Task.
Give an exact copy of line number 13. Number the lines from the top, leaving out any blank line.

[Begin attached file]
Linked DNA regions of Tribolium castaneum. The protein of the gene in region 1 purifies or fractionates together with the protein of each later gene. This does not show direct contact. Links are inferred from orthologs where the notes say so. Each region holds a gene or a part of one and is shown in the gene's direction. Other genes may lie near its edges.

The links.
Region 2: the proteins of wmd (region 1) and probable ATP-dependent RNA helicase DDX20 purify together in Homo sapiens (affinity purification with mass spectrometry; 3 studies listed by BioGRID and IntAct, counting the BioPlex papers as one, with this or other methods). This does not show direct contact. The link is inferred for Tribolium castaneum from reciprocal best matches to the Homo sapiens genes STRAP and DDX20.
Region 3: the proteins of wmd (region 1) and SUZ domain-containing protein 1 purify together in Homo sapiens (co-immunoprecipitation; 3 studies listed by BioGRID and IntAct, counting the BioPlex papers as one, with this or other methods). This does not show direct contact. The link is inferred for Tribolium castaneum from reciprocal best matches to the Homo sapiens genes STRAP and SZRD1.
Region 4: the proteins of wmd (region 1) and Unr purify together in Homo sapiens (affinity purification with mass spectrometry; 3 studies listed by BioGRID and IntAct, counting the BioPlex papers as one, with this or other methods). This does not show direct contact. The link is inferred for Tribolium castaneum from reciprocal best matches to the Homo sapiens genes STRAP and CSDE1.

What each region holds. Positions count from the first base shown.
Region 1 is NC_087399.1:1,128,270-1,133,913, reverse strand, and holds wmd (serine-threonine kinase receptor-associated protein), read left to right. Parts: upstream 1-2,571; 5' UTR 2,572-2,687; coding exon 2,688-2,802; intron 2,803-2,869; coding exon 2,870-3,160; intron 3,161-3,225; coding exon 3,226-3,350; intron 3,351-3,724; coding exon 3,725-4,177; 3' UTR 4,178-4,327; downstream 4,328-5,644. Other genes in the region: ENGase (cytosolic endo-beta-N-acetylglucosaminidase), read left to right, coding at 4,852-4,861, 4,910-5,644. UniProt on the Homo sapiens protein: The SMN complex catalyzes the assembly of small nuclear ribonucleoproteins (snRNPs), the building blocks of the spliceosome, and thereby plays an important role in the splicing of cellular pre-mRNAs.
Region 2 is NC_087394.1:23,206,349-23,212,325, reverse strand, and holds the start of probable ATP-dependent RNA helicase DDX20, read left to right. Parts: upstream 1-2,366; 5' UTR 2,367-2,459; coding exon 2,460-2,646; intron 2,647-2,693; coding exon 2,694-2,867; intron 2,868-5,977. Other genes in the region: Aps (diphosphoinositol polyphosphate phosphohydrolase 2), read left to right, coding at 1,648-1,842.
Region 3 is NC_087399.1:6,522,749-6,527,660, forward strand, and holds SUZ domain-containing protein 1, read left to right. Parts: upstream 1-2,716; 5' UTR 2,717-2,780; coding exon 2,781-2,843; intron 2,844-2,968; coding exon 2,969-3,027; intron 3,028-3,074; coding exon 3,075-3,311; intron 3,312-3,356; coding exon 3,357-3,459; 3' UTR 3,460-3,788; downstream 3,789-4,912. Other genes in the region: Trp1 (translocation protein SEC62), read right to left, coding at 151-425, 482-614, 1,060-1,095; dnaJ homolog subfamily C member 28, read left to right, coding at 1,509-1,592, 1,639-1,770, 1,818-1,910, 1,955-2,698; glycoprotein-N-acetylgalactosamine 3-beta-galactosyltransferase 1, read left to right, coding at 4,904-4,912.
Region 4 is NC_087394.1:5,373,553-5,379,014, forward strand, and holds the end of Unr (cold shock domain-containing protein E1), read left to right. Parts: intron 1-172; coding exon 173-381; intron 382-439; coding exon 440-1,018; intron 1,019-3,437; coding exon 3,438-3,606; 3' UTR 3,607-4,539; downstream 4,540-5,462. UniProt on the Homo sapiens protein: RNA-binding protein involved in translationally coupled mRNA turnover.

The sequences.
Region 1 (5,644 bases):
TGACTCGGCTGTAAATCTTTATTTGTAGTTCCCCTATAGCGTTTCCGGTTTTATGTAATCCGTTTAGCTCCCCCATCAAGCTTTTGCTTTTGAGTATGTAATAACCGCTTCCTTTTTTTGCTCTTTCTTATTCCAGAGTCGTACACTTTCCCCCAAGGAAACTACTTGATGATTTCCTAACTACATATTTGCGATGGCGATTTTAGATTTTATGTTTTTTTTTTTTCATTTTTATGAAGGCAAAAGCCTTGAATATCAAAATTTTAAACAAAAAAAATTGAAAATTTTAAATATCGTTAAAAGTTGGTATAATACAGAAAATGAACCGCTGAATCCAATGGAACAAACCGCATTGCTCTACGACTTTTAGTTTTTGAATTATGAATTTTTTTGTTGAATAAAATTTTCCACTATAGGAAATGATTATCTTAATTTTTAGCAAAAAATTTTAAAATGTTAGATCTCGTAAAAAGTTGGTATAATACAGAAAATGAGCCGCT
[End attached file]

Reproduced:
TGACTCGGCTGTAAATCTTTATTTGTAGTTCCCCTATAGCGTTTCCGGTTTTATGTAATCCGTTTAGCTCCCCCATCAAGCTTTTGCTTTTGAGTATGTAATAACCGCTTCCTTTTTTTGCTCTTTCTTATTCCAGAGTCGTACACTTTCCCCCAAGGAAACTACTTGATGATTTCCTAACTACATATTTGCGATGGCGATTTTAGATTTTATGTTTTTTTTTTTTCATTTTTATGAAGGCAAAAGCCTTGAATATCAAAATTTTAAACAAAAAAAATTGAAAATTTTAAATATCGTTAAAAGTTGGTATAATACAGAAAATGAACCGCTGAATCCAATGGAACAAACCGCATTGCTCTACGACTTTTAGTTTTTGAATTATGAATTTTTTTGTTGAATAAAATTTTCCACTATAGGAAATGATTATCTTAATTTTTAGCAAAAAATTTTAAAATGTTAGATCTCGTAAAAAGTTGGTATAATACAGAAAATGAGCCGCT